Focusing beyond cost, asset centricity, through improved product knowledge and workforce/technician distribution, can have a significant effect on maximising revenue streams. It’s a game-changing re-evaluation of service priorities and clearly identifies ServiceMax as a company that isn’t hesitant to try new ways of operating or addressing a problem. This philosophy served the company in 2020 when the COVID-19 pandemic disrupted industry norms and thrust remote working into the limelight.
“A lot of companies might have originally had only 5% of their work orders remotely fixed, but then, suddenly, they needed to do up to 95%. Those that started the digital transformation months or years before were much better placed to actually meet this remote need,” says Notter. ServiceMax was one such example; as a vendor of field service management solutions, it was devoid of any legacy infrastructure that might have encumbered field service teams and readily embraced Zoom for its customer-facing interactions and utilised tools from Salesforce and its own real-time communication tool, Zinc, to effortlessly transition into a remote working paradigm. Notter relates that this was also necessary to ensure ServiceMax practices what it preaches, “We can't go into an environment trying to sell digital transformation to a business if we haven't been on the journey ourselves.”
Although remote working methods could never replace the in-person ‘ride alongs’ that ServiceMax used to understand customers’ business objectives pre-COVID, Notter still praises the definite benefits that new workplace trends are bringing. For example, one of the current problems facing service providers is a rapidly aging workforce. Remote working gives older employees the ability to gain a better work-life balance and reduced physical strain. This development, he believes, will ultimately lead to greater knowledge retention within service companies generally and subsequently improve the training cycle for new employees.
Aquant: “A great partnership”
One of ServiceMax’s key digital transformation partners is predictive AI and workforce knowledge management company Aquant. Founded in 2016, this New York-based software specialist’s service intelligence platform is capable of learning its clients’ idiosyncrasies and building an AI-driven decision-making framework around them.
Providing essential analysis and unstructured data optimisation, the company strives to empower teams with enhanced problem solving, faster decisioning and more accurate results.
“What I like about working with the guys at Aquant is they don't just give you a solution: they actually help you mine and understand data,” says Notter. “It's a great partnership and it brings ServiceMax many different benefits.”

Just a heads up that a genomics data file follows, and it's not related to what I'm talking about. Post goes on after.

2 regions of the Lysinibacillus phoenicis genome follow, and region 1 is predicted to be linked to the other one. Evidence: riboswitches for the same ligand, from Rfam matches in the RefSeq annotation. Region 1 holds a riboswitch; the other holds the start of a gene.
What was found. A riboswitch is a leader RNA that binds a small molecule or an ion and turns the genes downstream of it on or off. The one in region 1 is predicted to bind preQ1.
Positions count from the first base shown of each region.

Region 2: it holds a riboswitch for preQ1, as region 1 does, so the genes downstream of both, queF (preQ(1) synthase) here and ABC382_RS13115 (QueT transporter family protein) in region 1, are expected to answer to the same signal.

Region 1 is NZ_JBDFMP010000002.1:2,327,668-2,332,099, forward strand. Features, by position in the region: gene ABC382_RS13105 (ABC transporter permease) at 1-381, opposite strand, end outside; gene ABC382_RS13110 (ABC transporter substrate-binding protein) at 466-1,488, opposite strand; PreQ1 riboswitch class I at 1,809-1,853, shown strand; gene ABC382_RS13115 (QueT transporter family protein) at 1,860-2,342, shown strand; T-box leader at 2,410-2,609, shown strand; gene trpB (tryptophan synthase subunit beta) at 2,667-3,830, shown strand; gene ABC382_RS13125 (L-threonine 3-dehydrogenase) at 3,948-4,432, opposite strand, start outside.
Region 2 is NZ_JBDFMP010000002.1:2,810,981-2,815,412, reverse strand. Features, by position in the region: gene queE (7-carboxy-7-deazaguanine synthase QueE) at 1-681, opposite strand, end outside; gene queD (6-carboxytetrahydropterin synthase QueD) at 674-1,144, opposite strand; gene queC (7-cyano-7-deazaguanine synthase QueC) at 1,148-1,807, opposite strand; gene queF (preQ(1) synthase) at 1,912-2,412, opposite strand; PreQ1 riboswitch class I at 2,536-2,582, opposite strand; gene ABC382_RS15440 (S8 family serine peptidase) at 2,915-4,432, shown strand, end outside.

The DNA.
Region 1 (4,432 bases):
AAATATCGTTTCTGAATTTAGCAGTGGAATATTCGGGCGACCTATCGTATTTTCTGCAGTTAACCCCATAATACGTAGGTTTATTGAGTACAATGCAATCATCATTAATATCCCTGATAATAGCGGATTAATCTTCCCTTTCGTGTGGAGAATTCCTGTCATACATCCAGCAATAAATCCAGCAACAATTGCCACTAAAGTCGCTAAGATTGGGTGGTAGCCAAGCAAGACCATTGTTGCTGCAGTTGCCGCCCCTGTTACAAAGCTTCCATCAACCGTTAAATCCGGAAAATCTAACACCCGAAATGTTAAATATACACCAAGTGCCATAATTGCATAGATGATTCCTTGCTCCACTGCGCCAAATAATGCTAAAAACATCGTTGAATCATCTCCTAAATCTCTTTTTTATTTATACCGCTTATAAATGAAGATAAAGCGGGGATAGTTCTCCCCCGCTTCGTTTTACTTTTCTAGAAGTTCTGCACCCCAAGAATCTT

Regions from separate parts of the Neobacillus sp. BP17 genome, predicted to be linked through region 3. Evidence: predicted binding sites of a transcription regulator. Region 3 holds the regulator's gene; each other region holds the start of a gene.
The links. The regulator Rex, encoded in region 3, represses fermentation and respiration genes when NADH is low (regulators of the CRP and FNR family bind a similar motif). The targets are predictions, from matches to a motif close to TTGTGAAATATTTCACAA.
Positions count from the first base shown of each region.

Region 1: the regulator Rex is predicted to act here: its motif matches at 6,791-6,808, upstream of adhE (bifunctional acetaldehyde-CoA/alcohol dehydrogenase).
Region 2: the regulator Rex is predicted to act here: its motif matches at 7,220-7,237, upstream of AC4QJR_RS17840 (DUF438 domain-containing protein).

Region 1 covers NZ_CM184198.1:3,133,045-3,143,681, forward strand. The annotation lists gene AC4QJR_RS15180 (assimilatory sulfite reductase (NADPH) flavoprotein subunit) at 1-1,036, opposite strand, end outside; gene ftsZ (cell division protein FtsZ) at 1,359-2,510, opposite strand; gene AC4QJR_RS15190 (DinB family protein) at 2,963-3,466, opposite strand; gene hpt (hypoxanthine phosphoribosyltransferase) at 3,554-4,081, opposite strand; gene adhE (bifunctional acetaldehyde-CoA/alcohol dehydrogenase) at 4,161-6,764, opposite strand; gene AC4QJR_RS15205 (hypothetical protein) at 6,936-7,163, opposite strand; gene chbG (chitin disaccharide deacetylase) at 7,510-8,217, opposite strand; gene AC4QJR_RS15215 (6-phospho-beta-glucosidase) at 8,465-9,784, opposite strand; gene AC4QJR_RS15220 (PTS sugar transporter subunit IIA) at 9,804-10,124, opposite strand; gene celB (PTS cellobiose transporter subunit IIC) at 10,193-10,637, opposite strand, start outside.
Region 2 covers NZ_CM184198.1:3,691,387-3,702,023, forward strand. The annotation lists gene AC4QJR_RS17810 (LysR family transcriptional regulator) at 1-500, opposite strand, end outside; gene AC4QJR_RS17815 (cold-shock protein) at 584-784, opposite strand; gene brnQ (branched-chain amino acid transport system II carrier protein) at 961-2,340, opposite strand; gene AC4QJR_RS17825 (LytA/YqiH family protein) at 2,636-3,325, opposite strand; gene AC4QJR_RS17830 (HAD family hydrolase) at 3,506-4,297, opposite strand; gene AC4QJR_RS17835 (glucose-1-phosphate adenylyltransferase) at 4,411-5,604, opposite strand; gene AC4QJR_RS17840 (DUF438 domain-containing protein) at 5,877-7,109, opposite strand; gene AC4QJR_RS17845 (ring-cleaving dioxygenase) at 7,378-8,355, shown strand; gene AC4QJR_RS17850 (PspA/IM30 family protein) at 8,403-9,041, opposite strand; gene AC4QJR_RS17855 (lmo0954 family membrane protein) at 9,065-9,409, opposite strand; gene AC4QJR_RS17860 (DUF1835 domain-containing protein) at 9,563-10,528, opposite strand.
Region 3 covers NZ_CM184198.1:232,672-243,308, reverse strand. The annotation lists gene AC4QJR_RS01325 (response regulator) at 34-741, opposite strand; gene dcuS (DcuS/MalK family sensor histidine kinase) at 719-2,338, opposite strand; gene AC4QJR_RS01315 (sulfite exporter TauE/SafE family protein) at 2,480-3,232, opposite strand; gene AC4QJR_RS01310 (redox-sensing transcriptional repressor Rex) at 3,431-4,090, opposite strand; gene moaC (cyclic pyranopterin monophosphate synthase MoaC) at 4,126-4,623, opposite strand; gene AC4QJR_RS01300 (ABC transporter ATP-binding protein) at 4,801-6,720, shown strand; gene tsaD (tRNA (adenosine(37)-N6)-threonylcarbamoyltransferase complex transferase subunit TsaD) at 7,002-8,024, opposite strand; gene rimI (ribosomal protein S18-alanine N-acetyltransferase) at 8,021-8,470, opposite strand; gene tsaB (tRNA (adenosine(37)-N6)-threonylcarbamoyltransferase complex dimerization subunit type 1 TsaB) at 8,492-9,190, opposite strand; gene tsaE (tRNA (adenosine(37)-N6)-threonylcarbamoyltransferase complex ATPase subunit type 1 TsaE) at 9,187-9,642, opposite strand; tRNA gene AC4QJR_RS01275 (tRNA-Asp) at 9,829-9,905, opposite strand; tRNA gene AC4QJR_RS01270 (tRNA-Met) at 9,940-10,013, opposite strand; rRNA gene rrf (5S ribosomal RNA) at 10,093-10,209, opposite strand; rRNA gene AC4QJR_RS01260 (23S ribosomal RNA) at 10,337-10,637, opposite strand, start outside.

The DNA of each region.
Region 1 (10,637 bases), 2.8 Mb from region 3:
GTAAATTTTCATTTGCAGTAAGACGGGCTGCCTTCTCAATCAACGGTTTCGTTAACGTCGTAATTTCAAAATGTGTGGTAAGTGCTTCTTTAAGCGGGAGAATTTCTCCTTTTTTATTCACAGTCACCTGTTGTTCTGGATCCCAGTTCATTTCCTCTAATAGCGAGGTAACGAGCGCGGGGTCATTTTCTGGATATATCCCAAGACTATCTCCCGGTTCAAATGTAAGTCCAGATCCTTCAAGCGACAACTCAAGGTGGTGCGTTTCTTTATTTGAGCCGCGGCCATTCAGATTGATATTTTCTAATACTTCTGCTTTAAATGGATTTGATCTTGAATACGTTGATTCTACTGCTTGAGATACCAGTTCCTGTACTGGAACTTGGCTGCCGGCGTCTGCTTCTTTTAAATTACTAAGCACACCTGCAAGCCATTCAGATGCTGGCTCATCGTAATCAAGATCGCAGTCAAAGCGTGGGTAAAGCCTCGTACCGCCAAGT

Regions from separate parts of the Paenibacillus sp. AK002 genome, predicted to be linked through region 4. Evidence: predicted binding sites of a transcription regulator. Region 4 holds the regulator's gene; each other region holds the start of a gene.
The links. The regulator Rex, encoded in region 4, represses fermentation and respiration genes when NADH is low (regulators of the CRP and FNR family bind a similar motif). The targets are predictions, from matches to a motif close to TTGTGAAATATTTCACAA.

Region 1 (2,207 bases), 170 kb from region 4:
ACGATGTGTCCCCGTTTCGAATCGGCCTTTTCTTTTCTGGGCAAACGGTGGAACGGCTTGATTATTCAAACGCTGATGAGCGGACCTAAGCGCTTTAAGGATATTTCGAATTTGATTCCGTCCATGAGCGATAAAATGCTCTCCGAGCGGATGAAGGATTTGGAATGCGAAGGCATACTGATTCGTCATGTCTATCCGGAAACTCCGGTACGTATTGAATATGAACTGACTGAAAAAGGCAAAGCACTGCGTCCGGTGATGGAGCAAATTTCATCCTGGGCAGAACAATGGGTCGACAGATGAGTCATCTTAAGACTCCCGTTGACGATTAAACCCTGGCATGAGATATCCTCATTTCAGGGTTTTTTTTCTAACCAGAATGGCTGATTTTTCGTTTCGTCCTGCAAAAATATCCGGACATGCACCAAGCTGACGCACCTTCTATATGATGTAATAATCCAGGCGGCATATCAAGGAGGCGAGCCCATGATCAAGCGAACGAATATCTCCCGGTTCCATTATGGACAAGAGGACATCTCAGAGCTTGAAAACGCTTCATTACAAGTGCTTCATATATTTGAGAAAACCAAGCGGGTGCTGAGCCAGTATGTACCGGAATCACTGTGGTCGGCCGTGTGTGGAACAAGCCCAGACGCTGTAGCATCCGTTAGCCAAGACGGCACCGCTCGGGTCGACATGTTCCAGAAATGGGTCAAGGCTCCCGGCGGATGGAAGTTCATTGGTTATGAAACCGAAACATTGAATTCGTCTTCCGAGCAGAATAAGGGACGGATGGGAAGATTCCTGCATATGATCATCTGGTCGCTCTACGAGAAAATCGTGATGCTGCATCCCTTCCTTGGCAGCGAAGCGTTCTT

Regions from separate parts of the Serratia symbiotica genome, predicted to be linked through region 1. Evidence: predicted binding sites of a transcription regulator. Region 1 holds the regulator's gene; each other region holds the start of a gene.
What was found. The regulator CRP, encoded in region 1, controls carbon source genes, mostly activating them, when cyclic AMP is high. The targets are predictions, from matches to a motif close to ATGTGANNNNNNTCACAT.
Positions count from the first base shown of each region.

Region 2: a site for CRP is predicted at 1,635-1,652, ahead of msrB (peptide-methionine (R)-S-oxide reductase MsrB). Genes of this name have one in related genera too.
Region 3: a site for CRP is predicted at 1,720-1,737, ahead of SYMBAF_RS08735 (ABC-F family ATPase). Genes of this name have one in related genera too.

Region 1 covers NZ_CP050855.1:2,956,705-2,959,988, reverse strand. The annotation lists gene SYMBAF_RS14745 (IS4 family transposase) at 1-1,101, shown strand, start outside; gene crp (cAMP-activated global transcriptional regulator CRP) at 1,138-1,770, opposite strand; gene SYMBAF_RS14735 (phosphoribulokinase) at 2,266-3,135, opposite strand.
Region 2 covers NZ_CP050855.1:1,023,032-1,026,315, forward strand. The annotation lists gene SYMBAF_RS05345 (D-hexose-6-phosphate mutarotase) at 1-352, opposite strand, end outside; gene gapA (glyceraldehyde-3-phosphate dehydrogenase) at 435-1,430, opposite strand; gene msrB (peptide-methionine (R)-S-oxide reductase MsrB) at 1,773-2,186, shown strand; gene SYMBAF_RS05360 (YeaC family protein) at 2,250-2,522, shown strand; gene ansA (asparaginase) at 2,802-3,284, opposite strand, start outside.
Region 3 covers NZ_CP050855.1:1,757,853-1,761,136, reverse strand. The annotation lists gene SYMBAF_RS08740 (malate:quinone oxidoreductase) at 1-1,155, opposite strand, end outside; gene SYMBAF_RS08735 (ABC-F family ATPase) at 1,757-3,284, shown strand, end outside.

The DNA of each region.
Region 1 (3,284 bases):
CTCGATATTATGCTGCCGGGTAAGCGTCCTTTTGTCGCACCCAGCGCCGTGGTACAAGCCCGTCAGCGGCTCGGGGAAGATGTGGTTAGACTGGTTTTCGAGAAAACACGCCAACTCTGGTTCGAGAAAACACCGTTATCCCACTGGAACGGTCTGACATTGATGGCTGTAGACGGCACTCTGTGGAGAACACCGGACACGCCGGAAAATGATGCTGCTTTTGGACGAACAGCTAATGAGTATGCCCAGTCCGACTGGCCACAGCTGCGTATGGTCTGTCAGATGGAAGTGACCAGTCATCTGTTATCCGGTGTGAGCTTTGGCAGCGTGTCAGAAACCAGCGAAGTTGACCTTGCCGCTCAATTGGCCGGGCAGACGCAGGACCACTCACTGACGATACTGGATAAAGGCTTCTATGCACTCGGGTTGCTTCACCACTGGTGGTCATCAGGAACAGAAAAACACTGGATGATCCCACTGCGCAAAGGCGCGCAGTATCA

Reflecting on the rise of intelligent service chains, Notter states that the ability to collect, analyse and unlock the value of data will be crucial for the industry, particularly as data flows become increasingly complex and voluminous. “AI (artificial intelligence) is going to be hugely important because you need to grab that data and turn it into something actionable. 5G and IoT (internet of things) are also going to make a difference, and it’s great having all this technology, but understanding where and when to use it and how to grow with it is also vital.” This is where ServiceMax helps make a difference to its customers: by challenging thought processes behind the desire to implement new technologies, it can learn clients’ desired outcomes and guide their development accordingly. “There's no point in having the separate components of an intelligent service chain if you don't know how to use them,” emphasises Notter. “It should be about managing expectations and learning from other people's mistakes; you don't have to make your own mistakes to learn.”
Looking ahead to 2021, Notter says that the drive to continually improve the service of its customers will be ServiceMax’s main goal. With a headstart on its competitors in terms of tech infrastructure and cultural alignment, the company will be pressing forward to accentuate the importance of service and promoting the integrity of assets as a guide for optimising it. “We have to keep innovating our product to remain at the cutting edge of what's needed, making sure that it's both viable and available to any service business that requires it,” he concludes. “ServiceMax is customer obsessed. Therefore, our ultimate goal remains to help our customers keep the world running.”